- The Washington Times - Monday, December 20, 2004

One fine day in 1951, a 13-year-old Washingtonian encountered a bulging book entitled “Greatest Sports Stories From the New York Times” at Woodward & Lothrop’s on F Street NW. More than a half-century later, he could quote from memory Louis Effrat’s lead on his piece about the 1950 NFL title game:

“It was the day before Christmas and all through the house, 29,751 rabid rooters hoping for a miracle while gazing gloomily at the clock all but gave up on the Cleveland Browns …”

If Effrat’s prose was memorable for that era, so was his subject. On a frigid, frostbitten day at Cleveland Stadium, the Browns won the championship of their first NFL season 30-28 when Lou “the Toe” Groza kicked a 16-yard field goal with 20 seconds to play — one of the few pro football titles to be decided in the final minute.

More than 16 years before the first Super Bowl, Groza was delivering a Super Kick to end a Super Game.

Ten future Pro Football Hall of Famers cavorted on the frozen tundra that afternoon. Six wore Browns uniforms (Groza, quarterback Otto Graham, tackle Len Ford, end Dante Lavelli, center Frank Gatski and fullback Marion Motley); four were in Rams garb (quarterbacks Bob Waterfield and Norm Van Brocklin and ends Tom Fears and Elroy “Crazylegs” Hirsch). Both coaches, Cleveland’s Paul Brown and Los Angeles’ Joe Stydahar, also were to take up residence in Canton.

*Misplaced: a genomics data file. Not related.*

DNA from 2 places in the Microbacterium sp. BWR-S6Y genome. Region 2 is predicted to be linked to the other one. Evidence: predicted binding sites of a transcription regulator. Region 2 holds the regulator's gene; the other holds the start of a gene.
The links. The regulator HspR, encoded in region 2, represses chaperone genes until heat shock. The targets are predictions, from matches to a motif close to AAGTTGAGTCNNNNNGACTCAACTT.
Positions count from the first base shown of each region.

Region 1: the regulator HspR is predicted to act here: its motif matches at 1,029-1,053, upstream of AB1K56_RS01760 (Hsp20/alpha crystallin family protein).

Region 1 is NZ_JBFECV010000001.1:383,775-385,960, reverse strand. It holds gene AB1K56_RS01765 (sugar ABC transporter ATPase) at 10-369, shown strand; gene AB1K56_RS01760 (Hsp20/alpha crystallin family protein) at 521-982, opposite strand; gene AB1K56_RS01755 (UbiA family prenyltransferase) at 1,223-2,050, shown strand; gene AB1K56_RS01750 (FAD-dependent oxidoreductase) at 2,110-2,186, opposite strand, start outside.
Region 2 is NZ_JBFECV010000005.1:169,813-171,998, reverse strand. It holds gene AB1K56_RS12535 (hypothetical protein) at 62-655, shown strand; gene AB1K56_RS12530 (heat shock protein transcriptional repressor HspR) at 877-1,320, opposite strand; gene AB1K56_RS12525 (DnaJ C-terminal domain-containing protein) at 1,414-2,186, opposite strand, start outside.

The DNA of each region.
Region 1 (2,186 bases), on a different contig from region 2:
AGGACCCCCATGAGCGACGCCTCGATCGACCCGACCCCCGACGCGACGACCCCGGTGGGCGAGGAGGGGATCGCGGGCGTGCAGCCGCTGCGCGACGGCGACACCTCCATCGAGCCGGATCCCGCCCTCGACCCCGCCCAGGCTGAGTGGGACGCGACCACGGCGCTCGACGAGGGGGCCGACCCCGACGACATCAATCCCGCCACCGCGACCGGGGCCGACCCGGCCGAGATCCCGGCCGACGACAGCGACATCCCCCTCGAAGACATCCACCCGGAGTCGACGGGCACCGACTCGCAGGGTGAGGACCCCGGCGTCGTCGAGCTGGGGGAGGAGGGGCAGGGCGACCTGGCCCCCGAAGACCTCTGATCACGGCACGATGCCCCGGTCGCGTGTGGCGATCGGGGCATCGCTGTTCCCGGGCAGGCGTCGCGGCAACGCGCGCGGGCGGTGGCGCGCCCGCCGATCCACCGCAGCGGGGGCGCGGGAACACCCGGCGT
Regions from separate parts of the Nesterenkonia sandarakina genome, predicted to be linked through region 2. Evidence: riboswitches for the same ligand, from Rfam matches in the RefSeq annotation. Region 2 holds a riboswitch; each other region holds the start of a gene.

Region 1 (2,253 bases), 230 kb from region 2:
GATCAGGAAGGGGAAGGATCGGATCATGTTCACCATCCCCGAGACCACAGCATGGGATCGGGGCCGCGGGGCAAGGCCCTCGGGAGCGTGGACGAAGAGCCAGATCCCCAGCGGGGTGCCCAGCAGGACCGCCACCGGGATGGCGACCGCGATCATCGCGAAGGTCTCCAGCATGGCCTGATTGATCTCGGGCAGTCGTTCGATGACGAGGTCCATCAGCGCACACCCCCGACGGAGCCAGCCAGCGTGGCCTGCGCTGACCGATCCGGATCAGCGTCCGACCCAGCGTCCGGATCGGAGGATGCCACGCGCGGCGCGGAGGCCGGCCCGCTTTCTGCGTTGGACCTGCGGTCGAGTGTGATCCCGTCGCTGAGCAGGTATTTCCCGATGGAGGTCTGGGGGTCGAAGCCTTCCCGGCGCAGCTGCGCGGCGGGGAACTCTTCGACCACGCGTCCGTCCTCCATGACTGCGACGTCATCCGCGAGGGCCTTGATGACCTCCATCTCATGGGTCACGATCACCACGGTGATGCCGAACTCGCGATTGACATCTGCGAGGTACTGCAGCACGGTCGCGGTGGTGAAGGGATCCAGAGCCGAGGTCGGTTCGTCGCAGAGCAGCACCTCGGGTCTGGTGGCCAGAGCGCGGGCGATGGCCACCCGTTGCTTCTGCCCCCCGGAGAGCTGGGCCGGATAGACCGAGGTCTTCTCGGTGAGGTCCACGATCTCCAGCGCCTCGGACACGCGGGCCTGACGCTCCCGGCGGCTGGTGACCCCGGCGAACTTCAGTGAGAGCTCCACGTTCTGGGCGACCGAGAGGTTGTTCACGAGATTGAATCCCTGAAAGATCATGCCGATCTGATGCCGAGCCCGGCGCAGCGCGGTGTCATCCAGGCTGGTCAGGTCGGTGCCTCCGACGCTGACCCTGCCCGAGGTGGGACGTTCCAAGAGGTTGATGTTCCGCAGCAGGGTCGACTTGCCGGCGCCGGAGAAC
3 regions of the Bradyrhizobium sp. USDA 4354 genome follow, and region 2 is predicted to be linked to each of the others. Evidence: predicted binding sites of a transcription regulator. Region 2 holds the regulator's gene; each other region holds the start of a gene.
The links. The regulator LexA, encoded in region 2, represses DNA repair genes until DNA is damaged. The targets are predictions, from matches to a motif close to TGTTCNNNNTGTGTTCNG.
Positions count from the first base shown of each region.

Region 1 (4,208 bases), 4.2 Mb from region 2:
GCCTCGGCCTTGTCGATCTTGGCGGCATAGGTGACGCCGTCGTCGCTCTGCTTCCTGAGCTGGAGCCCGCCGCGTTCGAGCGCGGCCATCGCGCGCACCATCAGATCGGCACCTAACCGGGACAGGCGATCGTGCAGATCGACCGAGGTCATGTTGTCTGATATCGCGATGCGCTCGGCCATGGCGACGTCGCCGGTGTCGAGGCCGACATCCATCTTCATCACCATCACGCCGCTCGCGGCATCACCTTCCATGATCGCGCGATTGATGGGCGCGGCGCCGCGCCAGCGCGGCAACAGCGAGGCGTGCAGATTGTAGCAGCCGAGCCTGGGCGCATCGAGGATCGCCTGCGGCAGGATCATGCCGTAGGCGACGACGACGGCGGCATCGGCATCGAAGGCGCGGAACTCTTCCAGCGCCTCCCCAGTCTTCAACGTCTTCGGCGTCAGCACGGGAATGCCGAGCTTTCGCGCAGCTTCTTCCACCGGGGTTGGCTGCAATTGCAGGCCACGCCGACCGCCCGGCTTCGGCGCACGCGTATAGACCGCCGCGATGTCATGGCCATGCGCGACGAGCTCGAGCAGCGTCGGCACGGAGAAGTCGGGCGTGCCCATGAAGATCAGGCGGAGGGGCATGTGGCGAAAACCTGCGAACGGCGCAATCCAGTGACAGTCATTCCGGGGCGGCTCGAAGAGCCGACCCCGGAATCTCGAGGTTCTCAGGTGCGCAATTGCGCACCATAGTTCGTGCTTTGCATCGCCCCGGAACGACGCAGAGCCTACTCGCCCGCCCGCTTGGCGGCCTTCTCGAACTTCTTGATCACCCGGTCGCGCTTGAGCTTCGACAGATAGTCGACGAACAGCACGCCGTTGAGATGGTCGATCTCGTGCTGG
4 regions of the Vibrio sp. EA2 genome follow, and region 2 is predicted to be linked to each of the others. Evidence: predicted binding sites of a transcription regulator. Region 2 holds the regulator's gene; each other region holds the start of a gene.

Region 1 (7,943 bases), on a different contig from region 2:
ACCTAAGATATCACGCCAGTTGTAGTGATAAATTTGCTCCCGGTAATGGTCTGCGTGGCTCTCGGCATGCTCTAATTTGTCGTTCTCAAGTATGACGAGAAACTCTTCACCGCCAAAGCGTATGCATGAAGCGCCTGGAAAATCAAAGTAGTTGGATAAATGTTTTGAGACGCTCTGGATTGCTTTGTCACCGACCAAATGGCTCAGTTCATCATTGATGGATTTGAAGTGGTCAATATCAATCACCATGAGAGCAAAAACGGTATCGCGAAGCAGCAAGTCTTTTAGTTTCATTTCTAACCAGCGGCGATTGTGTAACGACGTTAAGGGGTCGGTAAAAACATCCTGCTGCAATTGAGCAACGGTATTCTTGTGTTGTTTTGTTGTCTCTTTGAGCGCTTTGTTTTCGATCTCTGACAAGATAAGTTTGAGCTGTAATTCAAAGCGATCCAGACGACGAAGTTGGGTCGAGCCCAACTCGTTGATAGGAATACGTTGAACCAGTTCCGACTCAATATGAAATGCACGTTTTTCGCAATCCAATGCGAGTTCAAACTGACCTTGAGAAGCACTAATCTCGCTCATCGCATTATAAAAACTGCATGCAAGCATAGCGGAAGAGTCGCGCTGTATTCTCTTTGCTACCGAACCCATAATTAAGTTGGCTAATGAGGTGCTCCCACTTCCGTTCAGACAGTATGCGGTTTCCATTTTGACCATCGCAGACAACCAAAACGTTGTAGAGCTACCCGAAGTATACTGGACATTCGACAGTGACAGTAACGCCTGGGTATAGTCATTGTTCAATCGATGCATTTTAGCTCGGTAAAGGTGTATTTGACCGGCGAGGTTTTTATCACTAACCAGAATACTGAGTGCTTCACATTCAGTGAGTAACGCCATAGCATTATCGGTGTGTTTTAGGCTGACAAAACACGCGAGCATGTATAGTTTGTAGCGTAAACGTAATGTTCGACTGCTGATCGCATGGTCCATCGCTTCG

Equally impressive were the story lines for each team. Cleveland had won all four titles in the defunct All-American Football Conference, but NFL partisans insisted the Brownies would get their comeuppance — right in the rear, mind you — upon joining their sacrosanct circuit. Instead they bushwhacked the defending champion Philadelphia Eagles 35-10 in their first game, finished the regular season with a 10-2 record and outmuscled the New York Giants 8-3 in the conference title game.

Meanwhile, the Rams’ offense was the flashiest thing around Tinseltown and environs at the midpoint of the 20th century. With Waterfield and Van Brocklin striving to outdo each other, Los Angeles scored 70 and 65 points in successive games against the Baltimore Colts and Detroit Lions and totaled 466 on the way to a 9-3 record. The Rams didn’t worry about defense too much (their 309 points allowed was more than twice the Browns’ 144), but fans weren’t complaining.

Ghastly weather for the title game — intermittent snow flurries, 20-degree temperatures and 28 mph winds blowing off Lake Erie — kept many away from Cleveland’s cavernous, 78,000-seat stadium in an era when television had not yet blessed pro football with widespread national exposure. (For six regular-season home games, the mighty Browns averaged just 33,387.)

Soon after the title game started, an even colder chill swept Browns fans. The Rams needed only one play and 20 seconds to score when Waterfield teamed with former Army All-American Glenn Davis on an 82-yard pass-and-run touchdown.